Each year, the International Bluegrass Music Awards honor major talent in bluegrass music. Between recognizing major accomplishments — like albums and songs — the ceremony also inducts new members into the Hall of Fame. It is, quite simply, bluegrass music’s biggest night. And for good reason.
For its 2016 ceremony, the IMBAs invited singer/songwriter and mandolin virtuoso Sierra Hull and four-time male vocalist winner Dan Tyminski to co-host the event. In pairing the musicians, it seems as though the IBMAs have taken a page out of the Country Music Awards’ book. Mainstream country artists Brad Paisley and Carrie Underwood made such fun co-hosts nine years ago that the CMAs have continued to tap their undeniable chemistry ever since. That’s not to say this marks the beginning of a long stretch wherein Hull and Tyminski return to lead the ceremony for years to come, but having them host together presents viewers with (like Paisley and Underwood in country) two different colors from the bluegrass music spectrum. As such, the night promises an added charm to an already special evening.
Hull and Tyminski — at 24 and 49 years old, respectively — might seem like they come from different places, in terms of their lives and their careers, because they do. Each represents a distinct approach to bluegrass, which is what makes their participation as co-hosts so compelling. Where Hull adds a fresh, youthful style to the genre, Tyminski represents a more traditional and regional take.
They are two sides of a coin — a lucky penny for the IBMAs.
Though Hull may be younger, that doesn’t mean she’s any less accomplished, having picked up the mandolin at 11 and, at the ripe old age of 13, landing a recording contract. Her newest album, Weighted Mind, finds her at a crossroads between the girl she’s long been and the woman she’s becoming. The album’s opening song, “Stranded,” exudes a melodically meditative quality, as Hull’s mandolin does much of the ruminating she can’t quite put into words. When her voice does break in, repeating the phrase “Dear 22” here and there, an ellipsis interrupts before she can finalize her thought. Hull fails to find what she wants to say because she is, as the song title suggests, “stranded.” Perhaps it’s reductive to describe her as the Taylor Swift of bluegrass, because her songwriting far exceeds the light pop fare Swift pens, but she feels like a necessary perspective for young girls and young women who don’t find themselves reflected in mainstream music.
Besides co-hosting the IBMAs, Hull will also be competing in three of its categories. Weighted Mind earned her nominations for Album of the Year and Song of the Year (for “Black River”), as well as Mandolin Player of the Year. "I have been to the IBMA convention since I was nine years old, so it's a very special event to me for many reasons," Hull notes. "To be asked to host the Awards show this year is quite an honor. Dan and I are going to have a blast."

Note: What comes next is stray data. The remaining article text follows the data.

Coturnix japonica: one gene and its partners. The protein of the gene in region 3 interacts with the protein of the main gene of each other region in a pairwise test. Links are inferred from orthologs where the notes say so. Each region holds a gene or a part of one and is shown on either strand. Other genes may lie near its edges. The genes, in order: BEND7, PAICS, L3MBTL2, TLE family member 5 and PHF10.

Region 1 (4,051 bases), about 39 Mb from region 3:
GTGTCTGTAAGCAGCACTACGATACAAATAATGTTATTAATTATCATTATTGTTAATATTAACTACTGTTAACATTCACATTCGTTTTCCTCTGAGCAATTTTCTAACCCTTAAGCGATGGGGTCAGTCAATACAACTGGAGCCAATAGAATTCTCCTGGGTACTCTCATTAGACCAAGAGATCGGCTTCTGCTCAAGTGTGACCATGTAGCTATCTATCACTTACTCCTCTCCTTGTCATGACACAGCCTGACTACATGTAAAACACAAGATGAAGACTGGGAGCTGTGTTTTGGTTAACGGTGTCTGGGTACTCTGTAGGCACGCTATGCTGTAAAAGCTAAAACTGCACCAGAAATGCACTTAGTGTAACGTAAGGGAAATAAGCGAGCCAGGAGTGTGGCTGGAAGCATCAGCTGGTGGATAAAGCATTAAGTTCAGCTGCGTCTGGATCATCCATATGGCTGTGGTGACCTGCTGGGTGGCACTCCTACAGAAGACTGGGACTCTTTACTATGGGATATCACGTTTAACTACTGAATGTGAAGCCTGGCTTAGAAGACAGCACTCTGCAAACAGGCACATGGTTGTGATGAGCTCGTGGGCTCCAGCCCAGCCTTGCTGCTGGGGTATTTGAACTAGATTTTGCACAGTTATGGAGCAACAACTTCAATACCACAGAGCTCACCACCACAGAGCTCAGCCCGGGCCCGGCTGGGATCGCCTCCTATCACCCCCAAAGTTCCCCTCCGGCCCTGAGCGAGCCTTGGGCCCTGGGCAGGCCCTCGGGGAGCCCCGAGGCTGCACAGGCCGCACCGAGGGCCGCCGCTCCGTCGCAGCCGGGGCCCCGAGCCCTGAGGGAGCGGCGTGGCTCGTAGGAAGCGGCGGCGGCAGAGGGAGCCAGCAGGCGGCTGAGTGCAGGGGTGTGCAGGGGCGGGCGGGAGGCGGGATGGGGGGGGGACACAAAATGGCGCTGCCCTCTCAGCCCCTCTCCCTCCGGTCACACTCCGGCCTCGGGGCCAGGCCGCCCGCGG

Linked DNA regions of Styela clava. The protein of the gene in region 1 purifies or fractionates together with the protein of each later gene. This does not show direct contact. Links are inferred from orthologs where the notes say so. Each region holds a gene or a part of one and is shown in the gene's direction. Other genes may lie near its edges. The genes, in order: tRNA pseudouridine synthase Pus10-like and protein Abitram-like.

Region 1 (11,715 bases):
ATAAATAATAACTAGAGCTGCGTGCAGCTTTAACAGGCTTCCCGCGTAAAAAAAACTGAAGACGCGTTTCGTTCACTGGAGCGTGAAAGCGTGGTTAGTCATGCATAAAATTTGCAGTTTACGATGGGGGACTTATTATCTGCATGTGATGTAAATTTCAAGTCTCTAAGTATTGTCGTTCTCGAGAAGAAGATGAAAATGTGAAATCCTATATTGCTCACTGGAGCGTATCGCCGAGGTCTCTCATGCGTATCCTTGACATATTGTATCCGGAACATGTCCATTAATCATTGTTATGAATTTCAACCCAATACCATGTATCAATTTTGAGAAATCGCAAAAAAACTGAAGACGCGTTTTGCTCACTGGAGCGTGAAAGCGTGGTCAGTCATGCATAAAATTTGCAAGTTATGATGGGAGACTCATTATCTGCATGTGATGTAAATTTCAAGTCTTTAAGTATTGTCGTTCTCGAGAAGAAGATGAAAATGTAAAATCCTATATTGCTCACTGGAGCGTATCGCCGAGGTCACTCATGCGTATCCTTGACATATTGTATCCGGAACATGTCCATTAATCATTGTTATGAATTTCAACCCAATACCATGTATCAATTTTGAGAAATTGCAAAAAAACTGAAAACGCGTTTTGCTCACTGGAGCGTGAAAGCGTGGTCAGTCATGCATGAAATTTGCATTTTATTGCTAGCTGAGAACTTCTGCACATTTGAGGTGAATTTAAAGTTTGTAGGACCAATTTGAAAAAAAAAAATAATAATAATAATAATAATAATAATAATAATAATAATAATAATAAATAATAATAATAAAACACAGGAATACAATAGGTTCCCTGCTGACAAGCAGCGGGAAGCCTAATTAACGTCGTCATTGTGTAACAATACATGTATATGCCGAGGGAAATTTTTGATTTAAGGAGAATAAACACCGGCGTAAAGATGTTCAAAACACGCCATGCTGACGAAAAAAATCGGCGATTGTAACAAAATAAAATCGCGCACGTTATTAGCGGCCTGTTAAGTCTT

Partner Hull with Tyminski, who offers a more established name and repertoire, and it feels as though the IBMAs have struck upon a combination sure to delight not only audiences, but those attending the ceremony, as well. Tyminski, especially, is an apt addition considering the theme, "Bluegrass on Screen." He lent his voice to the 2000 film O Brother, Where Art Thou by being George Clooney’s singing double. The film's hit single, “I Am a Man of Constant Sorrow,” would go on to reinvigorate people’s love and appreciation for bluegrass music across the country. The soundtrack alone went on to win the IBMA and Grammy Award for Album of the Year, and “Man of Constant Sorrow” took the CMA Award for Best Single. But besides his onscreen work, Tyminski is a formidable presence in bluegrass, finding ways to draw on the genre’s regional connections in his own work. And he’s been well recognized for his efforts. His 2008 album, Wheels, earned IBMA’s Album of the Year and a Grammy nomination. Even while he’s a storied name in bluegrass, listeners might know him best for the 22 years he’s put in as a member of Alison Krauss's Union Station. He said about co-hosting this year, “The IBMA Awards show is a highlight in the year. I look forward to this year's show and feel honored to participate.”
With each exhibiting a sense of good humor, appreciation, and respect for the work they do — plus the added bonus of approaching bluegrass from two different but necessary perspectives — Hull and Tyminski promise an exciting evening that honors everything exceptional about bluegrass.
The IMBAs are part of the International Bluegrass Music Association, and will take place in Raleigh, North Carolina, on September 29. Tickets can be purchased through the IBMA website.
Photos courtesy of the artists